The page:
The 108th Congress should
- recognize that all governments are based on a religion
- recognize that not all religions are true; some are false
- pass only legislation which is consistent with true
Founding Fathers believed that true
religion would make a free and prosperous society. The Framers
of the Constitution did not intend that America be a secular
nation. The Constitution did not create a secular government.
According to the most
fundamental charters of our nation, "religion,
morality and knowledge" are "necessary for
good government and the happiness of mankind."
Some people think of
"religion" as a church or system of ceremonies and
liturgies. Our laws are based not on liturgies, but on
ultimate values. Paul Tillich spoke of religion as
There is no such thing as a purely secular or
"neutral" government; all governments pass laws
which are based on morality, which in turn reflect religious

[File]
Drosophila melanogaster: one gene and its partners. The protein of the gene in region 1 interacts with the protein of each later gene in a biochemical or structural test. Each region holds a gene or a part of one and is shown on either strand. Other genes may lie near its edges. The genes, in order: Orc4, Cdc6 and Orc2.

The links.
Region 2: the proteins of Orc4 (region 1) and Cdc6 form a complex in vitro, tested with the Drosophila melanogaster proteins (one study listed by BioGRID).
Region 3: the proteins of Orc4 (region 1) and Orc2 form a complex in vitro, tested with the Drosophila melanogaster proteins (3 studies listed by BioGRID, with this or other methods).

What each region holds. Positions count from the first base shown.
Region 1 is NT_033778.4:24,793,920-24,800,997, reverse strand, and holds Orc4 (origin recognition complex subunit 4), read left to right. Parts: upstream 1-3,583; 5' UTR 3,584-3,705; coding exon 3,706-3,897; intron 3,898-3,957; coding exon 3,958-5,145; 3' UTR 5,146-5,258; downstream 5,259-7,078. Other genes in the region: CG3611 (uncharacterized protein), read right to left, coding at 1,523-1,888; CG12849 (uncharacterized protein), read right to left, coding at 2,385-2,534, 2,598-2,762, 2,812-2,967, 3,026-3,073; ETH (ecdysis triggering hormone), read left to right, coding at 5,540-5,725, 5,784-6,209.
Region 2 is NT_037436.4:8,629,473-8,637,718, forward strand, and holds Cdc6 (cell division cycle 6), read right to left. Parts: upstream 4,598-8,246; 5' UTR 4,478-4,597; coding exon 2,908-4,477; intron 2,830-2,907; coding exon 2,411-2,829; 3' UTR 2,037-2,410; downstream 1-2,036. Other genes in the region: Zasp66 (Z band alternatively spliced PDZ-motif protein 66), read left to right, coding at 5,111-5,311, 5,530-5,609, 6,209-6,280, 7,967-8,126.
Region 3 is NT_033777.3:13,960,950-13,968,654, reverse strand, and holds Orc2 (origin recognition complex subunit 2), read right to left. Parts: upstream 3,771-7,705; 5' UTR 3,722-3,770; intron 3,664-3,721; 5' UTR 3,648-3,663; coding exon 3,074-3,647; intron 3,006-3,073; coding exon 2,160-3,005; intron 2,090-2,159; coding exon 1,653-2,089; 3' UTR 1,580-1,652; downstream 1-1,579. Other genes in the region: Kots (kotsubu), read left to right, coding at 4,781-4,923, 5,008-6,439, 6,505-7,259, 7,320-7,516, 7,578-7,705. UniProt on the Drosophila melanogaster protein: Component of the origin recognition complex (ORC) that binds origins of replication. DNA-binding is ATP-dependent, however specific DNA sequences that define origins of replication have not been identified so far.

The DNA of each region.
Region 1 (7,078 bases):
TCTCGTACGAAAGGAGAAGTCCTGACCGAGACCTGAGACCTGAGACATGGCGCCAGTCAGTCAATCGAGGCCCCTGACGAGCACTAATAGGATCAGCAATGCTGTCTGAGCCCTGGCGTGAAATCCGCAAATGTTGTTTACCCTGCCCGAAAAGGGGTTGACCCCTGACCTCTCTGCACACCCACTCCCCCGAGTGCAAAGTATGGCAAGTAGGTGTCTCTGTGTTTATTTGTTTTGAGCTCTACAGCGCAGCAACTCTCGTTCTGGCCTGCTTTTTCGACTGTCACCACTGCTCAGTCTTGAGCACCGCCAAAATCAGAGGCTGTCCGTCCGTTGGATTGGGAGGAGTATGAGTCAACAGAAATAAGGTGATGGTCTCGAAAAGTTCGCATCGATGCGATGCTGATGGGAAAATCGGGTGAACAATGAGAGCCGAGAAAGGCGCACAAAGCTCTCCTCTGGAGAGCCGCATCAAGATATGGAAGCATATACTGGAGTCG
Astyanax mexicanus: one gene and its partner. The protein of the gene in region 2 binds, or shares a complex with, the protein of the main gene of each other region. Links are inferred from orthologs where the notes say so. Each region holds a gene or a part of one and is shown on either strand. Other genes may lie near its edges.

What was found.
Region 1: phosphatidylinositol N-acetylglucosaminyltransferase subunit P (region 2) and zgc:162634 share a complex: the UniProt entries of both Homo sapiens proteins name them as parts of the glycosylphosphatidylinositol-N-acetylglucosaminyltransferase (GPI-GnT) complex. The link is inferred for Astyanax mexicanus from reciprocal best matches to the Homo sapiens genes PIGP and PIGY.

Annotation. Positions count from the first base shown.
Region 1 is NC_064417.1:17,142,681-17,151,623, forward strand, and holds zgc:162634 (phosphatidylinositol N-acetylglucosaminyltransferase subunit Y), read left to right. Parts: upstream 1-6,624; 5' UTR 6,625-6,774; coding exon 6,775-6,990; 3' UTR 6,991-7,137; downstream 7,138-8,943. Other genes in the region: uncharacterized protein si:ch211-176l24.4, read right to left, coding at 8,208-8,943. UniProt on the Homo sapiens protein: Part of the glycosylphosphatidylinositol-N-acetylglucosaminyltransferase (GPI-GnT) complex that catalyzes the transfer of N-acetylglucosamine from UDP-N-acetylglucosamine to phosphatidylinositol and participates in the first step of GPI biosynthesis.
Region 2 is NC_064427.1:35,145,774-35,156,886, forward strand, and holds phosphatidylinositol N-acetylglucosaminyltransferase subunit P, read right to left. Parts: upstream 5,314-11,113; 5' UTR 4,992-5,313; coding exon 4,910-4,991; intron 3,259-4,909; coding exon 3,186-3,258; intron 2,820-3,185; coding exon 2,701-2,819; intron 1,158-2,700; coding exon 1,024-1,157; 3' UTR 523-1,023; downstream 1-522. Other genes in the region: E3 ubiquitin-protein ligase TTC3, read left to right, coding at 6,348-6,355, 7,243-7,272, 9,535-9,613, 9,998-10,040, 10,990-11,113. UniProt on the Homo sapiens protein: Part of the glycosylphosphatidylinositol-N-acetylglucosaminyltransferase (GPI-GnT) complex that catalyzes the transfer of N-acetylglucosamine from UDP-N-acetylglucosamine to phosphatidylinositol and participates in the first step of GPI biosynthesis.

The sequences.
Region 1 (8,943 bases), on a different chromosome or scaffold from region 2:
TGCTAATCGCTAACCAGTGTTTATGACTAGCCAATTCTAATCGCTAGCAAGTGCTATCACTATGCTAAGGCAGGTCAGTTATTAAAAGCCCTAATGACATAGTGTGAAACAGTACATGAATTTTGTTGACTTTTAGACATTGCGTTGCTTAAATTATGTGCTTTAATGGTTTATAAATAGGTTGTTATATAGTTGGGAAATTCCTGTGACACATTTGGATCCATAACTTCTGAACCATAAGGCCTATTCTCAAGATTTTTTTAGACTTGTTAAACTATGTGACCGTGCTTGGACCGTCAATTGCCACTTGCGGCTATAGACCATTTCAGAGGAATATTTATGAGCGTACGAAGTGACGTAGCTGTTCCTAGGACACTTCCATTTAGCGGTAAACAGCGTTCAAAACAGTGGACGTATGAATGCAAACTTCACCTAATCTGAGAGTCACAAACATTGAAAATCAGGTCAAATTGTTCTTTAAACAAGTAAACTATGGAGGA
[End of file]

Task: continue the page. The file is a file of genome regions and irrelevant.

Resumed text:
beliefs. There is presently a conflict over which religion will
determine our laws: Christianity or the
religion of Secular Humanism. (Certain terrorists would like
our laws to be determined by some variety of the Islamic religion,
but they are clearly the minority.)
Atheists have more freedom in a Christian nation than Christians
have in atheistic nations. As religion and morality become weaker,
the State becomes stronger. As religion and morality increase,
liberty increases as well.
In the century following the ratification of the Constitution,
the U.S. Supreme Court took it for granted that America was a
Christian nation. The Court in the 20th century repudiated
that notion. As a result, literacy
has declined in schools, while crime has skyrocketed. Students
are rebuked for writing term papers on openly Christian themes,
violent projects of the Columbine High School killers were
accepted. Teachers are fired or disciplined for endorsing
religion and morality.
Our "Organic Law"
Religion and Liberty
next: The Family: Cornerstone
of Social Order